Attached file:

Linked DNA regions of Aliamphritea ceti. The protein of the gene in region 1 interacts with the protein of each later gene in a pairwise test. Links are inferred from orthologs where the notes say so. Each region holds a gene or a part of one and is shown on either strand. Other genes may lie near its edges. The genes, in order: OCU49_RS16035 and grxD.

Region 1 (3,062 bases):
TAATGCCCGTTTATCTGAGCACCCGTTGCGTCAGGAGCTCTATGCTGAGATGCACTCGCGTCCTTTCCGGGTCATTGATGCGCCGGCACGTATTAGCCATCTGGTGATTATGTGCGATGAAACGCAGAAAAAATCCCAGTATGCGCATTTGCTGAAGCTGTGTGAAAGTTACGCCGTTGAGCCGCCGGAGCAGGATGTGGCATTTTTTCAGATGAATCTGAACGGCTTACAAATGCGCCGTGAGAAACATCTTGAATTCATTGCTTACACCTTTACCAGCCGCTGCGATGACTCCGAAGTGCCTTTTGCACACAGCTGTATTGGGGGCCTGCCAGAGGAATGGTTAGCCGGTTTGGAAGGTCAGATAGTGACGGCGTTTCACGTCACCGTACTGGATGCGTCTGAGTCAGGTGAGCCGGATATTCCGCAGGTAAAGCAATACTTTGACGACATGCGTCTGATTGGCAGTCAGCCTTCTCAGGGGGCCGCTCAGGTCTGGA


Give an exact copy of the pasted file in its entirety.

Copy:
Linked DNA regions of Aliamphritea ceti. The protein of the gene in region 1 interacts with the protein of each later gene in a pairwise test. Links are inferred from orthologs where the notes say so. Each region holds a gene or a part of one and is shown on either strand. Other genes may lie near its edges. The genes, in order: OCU49_RS16035 and grxD.

Region 1 (3,062 bases):
TAATGCCCGTTTATCTGAGCACCCGTTGCGTCAGGAGCTCTATGCTGAGATGCACTCGCGTCCTTTCCGGGTCATTGATGCGCCGGCACGTATTAGCCATCTGGTGATTATGTGCGATGAAACGCAGAAAAAATCCCAGTATGCGCATTTGCTGAAGCTGTGTGAAAGTTACGCCGTTGAGCCGCCGGAGCAGGATGTGGCATTTTTTCAGATGAATCTGAACGGCTTACAAATGCGCCGTGAGAAACATCTTGAATTCATTGCTTACACCTTTACCAGCCGCTGCGATGACTCCGAAGTGCCTTTTGCACACAGCTGTATTGGGGGCCTGCCAGAGGAATGGTTAGCCGGTTTGGAAGGTCAGATAGTGACGGCGTTTCACGTCACCGTACTGGATGCGTCTGAGTCAGGTGAGCCGGATATTCCGCAGGTAAAGCAATACTTTGACGACATGCGTCTGATTGGCAGTCAGCCTTCTCAGGGGGCCGCTCAGGTCTGGA